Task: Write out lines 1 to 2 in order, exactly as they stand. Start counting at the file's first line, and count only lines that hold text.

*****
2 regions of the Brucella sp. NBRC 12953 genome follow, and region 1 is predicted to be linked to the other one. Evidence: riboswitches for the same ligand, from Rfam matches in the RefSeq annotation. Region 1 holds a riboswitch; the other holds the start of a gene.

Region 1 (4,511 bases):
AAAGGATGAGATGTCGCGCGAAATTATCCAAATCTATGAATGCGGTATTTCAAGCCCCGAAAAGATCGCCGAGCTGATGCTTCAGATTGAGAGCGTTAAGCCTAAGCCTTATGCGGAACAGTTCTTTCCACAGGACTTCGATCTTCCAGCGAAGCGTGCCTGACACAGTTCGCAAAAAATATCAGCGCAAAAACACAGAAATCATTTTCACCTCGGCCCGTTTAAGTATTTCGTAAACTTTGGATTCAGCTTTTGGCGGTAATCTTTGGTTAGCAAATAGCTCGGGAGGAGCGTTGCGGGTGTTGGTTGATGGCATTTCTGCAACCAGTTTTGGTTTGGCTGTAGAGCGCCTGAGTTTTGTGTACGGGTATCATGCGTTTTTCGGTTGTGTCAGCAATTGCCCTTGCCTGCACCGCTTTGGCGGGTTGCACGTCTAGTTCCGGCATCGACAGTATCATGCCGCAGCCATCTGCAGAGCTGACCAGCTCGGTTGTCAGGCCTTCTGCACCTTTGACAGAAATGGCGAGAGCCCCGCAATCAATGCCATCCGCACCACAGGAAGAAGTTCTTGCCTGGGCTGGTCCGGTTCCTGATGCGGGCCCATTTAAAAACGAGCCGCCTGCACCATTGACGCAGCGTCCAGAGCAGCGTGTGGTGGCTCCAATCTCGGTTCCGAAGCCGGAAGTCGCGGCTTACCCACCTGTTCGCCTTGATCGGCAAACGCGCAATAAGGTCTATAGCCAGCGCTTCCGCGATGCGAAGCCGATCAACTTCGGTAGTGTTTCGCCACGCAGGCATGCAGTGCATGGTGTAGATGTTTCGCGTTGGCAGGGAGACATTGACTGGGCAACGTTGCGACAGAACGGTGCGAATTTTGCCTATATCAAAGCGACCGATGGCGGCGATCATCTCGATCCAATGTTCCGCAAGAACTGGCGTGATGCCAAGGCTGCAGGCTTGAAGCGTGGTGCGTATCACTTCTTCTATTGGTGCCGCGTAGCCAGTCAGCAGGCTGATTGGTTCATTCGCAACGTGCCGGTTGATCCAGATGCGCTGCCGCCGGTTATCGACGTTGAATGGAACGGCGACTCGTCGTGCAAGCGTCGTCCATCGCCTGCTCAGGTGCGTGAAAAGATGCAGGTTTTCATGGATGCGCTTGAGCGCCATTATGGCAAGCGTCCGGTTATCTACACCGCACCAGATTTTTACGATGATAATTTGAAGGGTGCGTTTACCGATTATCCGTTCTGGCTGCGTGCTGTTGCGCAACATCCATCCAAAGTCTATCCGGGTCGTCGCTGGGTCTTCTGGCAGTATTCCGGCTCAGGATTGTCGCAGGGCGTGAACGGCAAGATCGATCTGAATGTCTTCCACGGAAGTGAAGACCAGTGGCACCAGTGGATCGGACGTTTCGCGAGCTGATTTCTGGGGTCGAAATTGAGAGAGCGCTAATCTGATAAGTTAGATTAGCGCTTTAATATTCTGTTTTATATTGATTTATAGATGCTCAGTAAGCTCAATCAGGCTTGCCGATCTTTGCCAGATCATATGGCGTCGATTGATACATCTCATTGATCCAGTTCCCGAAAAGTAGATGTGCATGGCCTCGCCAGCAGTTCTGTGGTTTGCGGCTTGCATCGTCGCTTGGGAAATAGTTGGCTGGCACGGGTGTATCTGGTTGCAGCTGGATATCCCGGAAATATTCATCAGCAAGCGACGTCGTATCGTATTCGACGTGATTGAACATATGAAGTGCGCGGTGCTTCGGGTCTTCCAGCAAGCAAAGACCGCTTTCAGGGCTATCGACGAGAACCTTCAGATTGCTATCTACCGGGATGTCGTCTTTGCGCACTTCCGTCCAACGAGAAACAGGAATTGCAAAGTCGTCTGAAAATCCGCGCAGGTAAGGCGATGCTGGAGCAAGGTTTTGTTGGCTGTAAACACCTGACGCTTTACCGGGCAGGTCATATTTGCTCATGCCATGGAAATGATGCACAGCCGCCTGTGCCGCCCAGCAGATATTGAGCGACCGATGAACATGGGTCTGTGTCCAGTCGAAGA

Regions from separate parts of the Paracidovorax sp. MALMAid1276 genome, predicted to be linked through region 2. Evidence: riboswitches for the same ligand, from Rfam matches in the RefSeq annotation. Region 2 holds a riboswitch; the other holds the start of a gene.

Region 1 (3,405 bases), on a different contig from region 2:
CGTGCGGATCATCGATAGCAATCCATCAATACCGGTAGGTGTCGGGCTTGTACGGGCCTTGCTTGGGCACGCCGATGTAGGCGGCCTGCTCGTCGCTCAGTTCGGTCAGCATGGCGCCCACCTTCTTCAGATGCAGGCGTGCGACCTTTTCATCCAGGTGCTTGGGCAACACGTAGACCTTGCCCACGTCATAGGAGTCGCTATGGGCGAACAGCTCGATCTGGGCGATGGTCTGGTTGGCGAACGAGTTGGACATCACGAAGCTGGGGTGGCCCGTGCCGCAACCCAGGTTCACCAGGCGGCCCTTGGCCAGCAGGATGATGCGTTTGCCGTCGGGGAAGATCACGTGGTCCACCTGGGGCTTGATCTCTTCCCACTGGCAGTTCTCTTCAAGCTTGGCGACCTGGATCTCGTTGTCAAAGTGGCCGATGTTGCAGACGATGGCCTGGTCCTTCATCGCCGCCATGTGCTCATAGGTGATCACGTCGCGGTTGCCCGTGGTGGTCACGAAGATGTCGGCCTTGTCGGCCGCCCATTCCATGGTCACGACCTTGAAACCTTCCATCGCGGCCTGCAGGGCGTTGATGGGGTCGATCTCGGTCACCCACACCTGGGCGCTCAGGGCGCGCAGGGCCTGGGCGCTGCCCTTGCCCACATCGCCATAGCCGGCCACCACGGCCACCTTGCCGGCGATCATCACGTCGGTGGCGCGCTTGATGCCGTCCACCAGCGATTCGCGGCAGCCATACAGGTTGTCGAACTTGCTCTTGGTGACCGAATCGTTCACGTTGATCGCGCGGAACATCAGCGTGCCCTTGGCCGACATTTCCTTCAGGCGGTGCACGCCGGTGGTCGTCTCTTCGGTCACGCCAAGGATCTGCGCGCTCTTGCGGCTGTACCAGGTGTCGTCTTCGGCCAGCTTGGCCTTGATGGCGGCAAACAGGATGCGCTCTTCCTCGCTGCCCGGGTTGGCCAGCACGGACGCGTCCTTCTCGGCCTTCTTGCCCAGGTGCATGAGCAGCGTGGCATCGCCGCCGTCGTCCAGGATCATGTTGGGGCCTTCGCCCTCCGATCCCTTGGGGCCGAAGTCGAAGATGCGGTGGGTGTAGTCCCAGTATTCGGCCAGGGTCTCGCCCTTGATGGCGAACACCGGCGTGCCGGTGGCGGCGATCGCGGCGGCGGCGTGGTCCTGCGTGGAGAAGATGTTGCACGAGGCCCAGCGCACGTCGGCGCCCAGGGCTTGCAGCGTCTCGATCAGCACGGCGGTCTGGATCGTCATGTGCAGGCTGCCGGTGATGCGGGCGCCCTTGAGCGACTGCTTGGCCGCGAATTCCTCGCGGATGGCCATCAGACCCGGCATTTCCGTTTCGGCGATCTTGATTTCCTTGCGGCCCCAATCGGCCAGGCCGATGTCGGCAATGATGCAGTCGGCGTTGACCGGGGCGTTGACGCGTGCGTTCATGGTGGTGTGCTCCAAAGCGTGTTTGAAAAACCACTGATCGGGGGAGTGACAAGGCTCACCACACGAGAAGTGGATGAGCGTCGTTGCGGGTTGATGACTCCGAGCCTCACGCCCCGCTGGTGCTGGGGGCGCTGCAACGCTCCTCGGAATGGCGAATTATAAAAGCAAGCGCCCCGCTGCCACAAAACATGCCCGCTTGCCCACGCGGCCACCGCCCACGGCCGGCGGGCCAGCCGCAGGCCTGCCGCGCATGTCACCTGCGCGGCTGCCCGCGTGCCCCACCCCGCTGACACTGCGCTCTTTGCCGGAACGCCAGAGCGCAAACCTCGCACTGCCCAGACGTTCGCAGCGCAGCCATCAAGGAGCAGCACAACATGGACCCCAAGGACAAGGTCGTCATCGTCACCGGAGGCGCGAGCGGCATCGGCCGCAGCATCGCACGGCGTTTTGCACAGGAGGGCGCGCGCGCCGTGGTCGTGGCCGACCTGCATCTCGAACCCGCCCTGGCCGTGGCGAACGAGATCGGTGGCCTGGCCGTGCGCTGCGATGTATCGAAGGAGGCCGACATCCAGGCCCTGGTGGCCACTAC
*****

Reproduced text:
2 regions of the Brucella sp. NBRC 12953 genome follow, and region 1 is predicted to be linked to the other one. Evidence: riboswitches for the same ligand, from Rfam matches in the RefSeq annotation. Region 1 holds a riboswitch; the other holds the start of a gene.

Region 1 (4,511 bases):